Written by: Shannon Toner
Toxic Shock Syndrome - A personal account
I got mTSS at 15 years old, it was the summer of ’08 and I just finished my freshman year of high school. I was on vacation visiting family in California and I started feeling sick the first morning after our flight. We arrived late afternoon, and I went to bed fairly early feeling exhausted and nauseous, assuming it was jet lag. I wore a Playtex sport tampon on the flight there, and changed it before going to bed that evening. The following morning I couldn’t get up, I was really fatigued and felt extremely dehydrated, but I couldn’t keep any liquids down, to the point of vomiting mid sip.
That afternoon I saw a doctor; they gave me a shot for the vomiting and I was sent right back home. A few hours later, I was vomiting non stop and couldn’t stand up or stay awake. I was brought back to the doctors a second time, my uncle carried me since I could no longer walk. My last memory is of being in the waiting room. I was with my mother, and I told her I couldn’t sit up anymore, I had to lay down and I was going to move to the floor. I was soon wheeled to a cubby-like bed with a curtain. I woke up days later in the middle of the night, disoriented, laying in a hospital bed. At the time I was pretty irritated that no one was around to answer my questions, but now I often think, “at least I woke up.”
I was lucky, there were many coincidental events that saved me. My dad was working and was taking a later flight out (until he got the news, of course). Since he wasn’t there, my uncle (father’s brother) was there for the appointments to be support for my mother. Which is why my mother confided in my uncle, that on top of all of this, I was already upset about being on my period during vacation. My uncle immediately said, “it’s TSS”. I have two older female cousins, and I’m not sure if my father would have thought of that as quickly, or at all. We were also on vacation, which meant all of our plans included everyone, so when I wasn’t feeling well all eyes were on me. At the hospital, Stephen Hosea was the head of infectious disease and a Harvard graduate who happened to write articles on mTSS. I don’t believe I would be writing this if one of these pieces to the story were missing, it just happened to line up.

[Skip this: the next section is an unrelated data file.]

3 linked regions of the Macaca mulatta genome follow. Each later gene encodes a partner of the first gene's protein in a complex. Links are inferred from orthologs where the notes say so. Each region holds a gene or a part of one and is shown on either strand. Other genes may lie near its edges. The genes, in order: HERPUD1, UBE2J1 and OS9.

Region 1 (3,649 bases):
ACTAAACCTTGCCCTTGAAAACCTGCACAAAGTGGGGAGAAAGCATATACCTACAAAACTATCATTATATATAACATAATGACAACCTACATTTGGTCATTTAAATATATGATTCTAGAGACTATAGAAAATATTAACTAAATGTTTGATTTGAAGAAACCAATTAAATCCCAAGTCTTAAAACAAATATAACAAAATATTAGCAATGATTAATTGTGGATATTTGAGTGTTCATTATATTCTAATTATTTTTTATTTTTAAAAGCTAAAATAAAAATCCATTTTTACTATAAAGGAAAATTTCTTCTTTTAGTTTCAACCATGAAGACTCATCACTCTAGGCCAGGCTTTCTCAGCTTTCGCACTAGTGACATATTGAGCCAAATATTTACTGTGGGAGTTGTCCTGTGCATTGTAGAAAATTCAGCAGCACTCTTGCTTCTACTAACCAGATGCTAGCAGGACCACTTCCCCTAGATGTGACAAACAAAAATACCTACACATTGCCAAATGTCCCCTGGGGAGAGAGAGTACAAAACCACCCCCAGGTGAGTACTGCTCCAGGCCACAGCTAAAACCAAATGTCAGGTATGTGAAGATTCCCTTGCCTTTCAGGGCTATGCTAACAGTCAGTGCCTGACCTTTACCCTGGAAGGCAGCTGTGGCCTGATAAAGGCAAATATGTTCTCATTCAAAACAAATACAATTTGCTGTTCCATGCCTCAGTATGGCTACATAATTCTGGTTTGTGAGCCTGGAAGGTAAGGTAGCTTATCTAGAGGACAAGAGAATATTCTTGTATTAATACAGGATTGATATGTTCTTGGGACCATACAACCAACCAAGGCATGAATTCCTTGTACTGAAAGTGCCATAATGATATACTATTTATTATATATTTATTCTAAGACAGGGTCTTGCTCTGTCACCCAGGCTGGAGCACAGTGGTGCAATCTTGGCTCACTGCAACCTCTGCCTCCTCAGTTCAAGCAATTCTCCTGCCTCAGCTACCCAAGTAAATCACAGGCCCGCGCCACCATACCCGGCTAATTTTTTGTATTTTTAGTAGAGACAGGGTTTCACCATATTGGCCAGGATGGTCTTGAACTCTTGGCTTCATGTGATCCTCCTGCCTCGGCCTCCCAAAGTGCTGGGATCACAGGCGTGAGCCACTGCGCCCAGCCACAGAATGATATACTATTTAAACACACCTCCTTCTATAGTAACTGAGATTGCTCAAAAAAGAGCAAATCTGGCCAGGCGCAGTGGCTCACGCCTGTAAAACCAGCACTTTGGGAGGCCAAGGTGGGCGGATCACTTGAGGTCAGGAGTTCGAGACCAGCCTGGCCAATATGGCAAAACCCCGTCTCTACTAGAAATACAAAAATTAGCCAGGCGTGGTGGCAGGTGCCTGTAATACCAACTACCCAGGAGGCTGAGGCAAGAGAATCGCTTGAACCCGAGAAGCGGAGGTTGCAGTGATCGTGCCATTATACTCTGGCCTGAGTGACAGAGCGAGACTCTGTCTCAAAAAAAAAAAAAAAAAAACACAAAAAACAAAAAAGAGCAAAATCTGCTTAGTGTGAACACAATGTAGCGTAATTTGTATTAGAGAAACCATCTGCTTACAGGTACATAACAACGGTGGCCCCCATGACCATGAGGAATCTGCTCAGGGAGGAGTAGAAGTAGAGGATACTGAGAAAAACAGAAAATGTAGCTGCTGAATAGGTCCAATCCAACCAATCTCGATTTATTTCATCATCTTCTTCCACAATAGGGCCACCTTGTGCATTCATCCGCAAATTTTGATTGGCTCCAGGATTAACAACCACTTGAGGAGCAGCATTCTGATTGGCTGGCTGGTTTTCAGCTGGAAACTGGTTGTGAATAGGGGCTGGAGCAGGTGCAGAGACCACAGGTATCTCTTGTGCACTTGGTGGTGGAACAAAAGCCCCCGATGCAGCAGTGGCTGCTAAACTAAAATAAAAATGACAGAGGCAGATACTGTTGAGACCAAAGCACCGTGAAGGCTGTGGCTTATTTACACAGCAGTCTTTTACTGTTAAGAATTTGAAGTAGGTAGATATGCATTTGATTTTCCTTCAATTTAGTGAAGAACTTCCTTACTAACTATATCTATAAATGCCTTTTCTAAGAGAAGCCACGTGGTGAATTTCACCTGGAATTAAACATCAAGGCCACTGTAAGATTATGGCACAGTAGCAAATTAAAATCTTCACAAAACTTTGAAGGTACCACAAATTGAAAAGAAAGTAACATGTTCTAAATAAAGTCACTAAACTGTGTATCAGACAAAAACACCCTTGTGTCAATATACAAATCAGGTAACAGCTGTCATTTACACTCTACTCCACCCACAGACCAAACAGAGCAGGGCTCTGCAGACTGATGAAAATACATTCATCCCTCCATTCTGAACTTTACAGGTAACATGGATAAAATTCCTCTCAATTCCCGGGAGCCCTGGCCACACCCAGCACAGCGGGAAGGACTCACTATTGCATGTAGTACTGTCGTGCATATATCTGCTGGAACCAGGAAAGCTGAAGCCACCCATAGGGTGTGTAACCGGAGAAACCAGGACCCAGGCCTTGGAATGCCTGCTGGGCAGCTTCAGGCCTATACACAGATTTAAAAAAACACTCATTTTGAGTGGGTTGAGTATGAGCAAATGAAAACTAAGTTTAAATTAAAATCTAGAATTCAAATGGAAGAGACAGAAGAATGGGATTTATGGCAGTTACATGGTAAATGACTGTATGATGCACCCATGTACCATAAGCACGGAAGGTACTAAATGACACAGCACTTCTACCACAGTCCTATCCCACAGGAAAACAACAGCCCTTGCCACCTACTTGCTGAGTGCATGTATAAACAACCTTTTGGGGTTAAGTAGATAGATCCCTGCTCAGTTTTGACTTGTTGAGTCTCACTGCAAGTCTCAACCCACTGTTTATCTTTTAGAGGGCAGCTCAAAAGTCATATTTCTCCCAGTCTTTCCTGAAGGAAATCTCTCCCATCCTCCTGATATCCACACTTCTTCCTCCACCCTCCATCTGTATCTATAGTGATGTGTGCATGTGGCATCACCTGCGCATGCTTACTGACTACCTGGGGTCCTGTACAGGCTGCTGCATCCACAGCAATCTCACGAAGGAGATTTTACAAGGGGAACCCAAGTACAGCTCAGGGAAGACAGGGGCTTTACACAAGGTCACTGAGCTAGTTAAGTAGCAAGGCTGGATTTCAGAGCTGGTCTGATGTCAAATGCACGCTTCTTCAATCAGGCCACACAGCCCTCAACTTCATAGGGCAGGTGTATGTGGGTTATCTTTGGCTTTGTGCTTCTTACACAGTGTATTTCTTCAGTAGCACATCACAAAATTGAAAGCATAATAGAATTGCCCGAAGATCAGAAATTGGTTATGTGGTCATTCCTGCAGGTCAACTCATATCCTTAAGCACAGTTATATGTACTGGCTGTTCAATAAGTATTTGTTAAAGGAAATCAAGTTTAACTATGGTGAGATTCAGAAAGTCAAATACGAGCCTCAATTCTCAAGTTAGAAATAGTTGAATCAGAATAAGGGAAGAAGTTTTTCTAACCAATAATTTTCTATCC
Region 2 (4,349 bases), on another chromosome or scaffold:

My mother filled in the blanks and told me my blood pressure and heart rate were at opposite ends of the normal range, I was rushed to Cottage Children’s Hospital in Santa Barbara. The doctors couldn’t determine a diagnosis with full certainty, but suggested meningitis which would require a spinal tap. Thankfully my family decided against that treatment, and my uncle suggested Toxic Shock Syndrome in time to save me.
I was supported on IV’s the entire ICU stay, and the doctor pointed to each bag telling my mother, “This is the army, the navy, and the marines. Each is working as hard as possible to fight this, but she has a 50/50 chance of making it out.” The next time I woke up, roughly 10 doctors in white lab coats surrounded my hospital bed, clip boards ready and staring at me. They asked questions like, “Did you see bugs crawling on the wall?” This definitely didn’t help my confusion, and it wasn’t the only time I felt more like an experiment, than an adolescent girl who had just survived a traumatic experience.
An unexpected trip to the ICU on vacation naturally left me and my family shaken up, but for me, that was just the beginning. I was severely unaware of the grueling recovery I was about to embark on. In fact, no one knew. Doctors’ recommendation were purely guesses, and 15 years later, I know their advice wouldn’t have helped.